Reading about the Israeli elections (the likely return of Netanyahu, the success of the far-right) just made me feel worse. I felt I should write something to say that Itamar Ben-Gvir and Betzalel Smotrich don’t represent me, as an Orthodox Jew and Zionist, but really I was too depressed to face up to it. I just felt awful.

***

It’s extra hard being away from E when I feel like this. I need hugs, really.

***

The good news: my sleep study apparatus (if that’s the right word) should be sent to me next week, so hopefully that will help me move forward with working out what (else) is wrong with me. It can take up to twelve weeks to get the results. And E’s other birthday present arrived today (I ordered her two books, but only one arrived last week). It really is coincidence that I keep buying E books that I would like to read as presents! Or rather, it’s less coincidence and more a reflection that we do have a lot of shared interests. She was pleased with the present, but she won’t get to read them for a while.

E and I also had a Zoom marriage class in the evening, which this week was about the structure of the Jewish wedding ceremony. I learnt a few things, which was good. I feel less depressed now, so maybe some of it was anxiety. I’m very tired though and going to bed soon. The class did make me marvel again at how allistic (non-autistic) people can often chat and make small talk so easily. Talk about super-powers…

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4 thoughts on ““I think we are in rats’ alley/Where the dead men lost their bones”

  1. I hear you on the success stories reaction. I feel this way when reading/hearing stories of highly successful women – like I’m supposed to feel encouraged by the representation, like I can be successful, but instead I feel discouraged because I feel like there’s something wrong with me because I’m not as successful. Even worse when the celebrated successful person is a mom (and she’s always a mom…)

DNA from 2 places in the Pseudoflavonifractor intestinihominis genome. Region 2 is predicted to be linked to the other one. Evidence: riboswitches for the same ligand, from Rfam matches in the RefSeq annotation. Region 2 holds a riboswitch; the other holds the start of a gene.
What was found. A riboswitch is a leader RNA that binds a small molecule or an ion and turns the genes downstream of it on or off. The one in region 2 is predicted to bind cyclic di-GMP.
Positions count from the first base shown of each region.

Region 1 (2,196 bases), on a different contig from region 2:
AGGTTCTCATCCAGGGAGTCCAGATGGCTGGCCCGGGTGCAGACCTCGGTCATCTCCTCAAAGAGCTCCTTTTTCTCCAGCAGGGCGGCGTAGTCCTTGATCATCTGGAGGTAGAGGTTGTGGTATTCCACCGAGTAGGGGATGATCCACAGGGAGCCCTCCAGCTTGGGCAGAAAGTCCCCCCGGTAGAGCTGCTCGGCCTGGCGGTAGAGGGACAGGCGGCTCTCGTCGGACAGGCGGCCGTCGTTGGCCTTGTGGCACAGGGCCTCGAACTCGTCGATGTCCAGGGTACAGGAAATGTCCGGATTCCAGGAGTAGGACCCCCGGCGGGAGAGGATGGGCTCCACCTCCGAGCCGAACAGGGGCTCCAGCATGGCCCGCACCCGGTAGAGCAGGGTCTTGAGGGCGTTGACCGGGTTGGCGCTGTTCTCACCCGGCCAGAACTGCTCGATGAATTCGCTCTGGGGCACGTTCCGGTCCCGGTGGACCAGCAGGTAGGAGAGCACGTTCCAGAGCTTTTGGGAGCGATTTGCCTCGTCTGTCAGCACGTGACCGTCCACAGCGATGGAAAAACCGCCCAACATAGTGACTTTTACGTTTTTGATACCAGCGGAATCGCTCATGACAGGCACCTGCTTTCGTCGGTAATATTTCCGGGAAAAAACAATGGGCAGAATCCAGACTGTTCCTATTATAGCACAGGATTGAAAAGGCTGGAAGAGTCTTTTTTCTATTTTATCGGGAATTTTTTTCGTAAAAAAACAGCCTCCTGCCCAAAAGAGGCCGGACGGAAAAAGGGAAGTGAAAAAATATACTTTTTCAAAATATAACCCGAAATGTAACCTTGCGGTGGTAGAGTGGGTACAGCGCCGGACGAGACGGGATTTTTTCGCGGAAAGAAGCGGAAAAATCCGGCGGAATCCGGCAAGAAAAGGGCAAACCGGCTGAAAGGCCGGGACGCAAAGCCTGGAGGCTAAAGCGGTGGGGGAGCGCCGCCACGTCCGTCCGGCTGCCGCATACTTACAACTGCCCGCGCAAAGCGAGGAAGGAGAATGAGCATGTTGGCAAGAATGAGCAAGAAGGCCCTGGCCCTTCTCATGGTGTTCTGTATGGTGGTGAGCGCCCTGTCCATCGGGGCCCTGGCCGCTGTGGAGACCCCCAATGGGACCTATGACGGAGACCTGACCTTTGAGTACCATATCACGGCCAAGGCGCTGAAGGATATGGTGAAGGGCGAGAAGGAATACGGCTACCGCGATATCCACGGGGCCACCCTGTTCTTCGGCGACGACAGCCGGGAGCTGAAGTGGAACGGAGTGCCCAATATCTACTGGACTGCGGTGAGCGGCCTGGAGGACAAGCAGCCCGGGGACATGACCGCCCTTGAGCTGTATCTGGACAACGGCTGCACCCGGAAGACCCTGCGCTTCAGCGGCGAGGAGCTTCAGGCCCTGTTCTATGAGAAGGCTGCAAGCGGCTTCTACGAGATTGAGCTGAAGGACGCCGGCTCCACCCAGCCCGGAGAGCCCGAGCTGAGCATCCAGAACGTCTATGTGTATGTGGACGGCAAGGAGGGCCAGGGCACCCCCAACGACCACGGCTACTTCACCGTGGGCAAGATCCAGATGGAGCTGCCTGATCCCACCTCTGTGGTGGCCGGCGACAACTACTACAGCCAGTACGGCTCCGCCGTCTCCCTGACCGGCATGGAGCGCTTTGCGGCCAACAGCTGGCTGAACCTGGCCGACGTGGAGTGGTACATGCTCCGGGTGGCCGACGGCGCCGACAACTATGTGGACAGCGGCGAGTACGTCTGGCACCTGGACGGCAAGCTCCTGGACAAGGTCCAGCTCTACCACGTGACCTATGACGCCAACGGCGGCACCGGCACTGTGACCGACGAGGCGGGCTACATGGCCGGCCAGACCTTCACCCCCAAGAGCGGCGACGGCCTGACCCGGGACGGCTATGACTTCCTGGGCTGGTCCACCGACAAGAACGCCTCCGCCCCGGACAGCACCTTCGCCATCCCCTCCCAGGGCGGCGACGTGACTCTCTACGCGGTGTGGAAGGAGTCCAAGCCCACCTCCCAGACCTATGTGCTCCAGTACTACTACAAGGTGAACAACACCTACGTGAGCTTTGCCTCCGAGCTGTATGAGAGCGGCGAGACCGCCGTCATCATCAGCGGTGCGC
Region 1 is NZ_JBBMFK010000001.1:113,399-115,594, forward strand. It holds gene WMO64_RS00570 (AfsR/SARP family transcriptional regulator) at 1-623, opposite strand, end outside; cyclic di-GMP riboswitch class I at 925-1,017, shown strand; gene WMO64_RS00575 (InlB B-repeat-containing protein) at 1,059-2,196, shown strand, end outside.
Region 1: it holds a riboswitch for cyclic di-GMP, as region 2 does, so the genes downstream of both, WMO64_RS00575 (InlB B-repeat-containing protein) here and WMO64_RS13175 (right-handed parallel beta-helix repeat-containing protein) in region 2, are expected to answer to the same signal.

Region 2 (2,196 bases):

Liked by 1 person

  2. I am not one for chitchat about frivolous things, though I am not autistic. If people are talking about fashion and celebrities, I just want to be anywhere but present. So maybe it’s more related to values or even intelligence.

    Happy to hear you’ll be receiving the sleep apparatus for your sleep study. My sister just had one of those. I like that they let you do them at home now. When I went for a sleep study, I couldn’t sleep. It was a foreign place with a bed that wasn’t mine, dust in the corners, and just very unpleasant. I left after a few hours of insomnia. Home is much better, I’m sure.

    I think you have the ability to accomplish great things. Your intelligence demonstrated in your blog posts humbles me sometimes as your fund of knowledge is so great. Perhaps it’s more about focus. It seems people who accomplish exceptional things have an ability to become fully absorbed in them and keep a level of passion about them. I also think they’re often quite eccentric to the rest of the world, and they generally do their own thing without caring too much what others think. They’re too focused on their passions. That would seem to be a skill that can be developed. I’ve thought about this quite a bit. I’ve also noticed they all have chinks in their armor, of course. Work on being the best version of you and focusing on what you want to accomplish. I think that’s the only answer. I do believe you can do great things.

    Liked by 1 person

    1. There is definitely an autistic element to disliking small talk, in that most autistic people are the same, but definitely there are other people who don’t like it either.

      Yes, I’m glad I can do it at home. I had visions of the Peanuts comic strip where Peppermint Patty was tested for narcolepsy and had all these wires over her head!

      Thank you! I don’t think I’m very focused nowadays, though. I do think it’s getting late to accomplish great things though.

      Like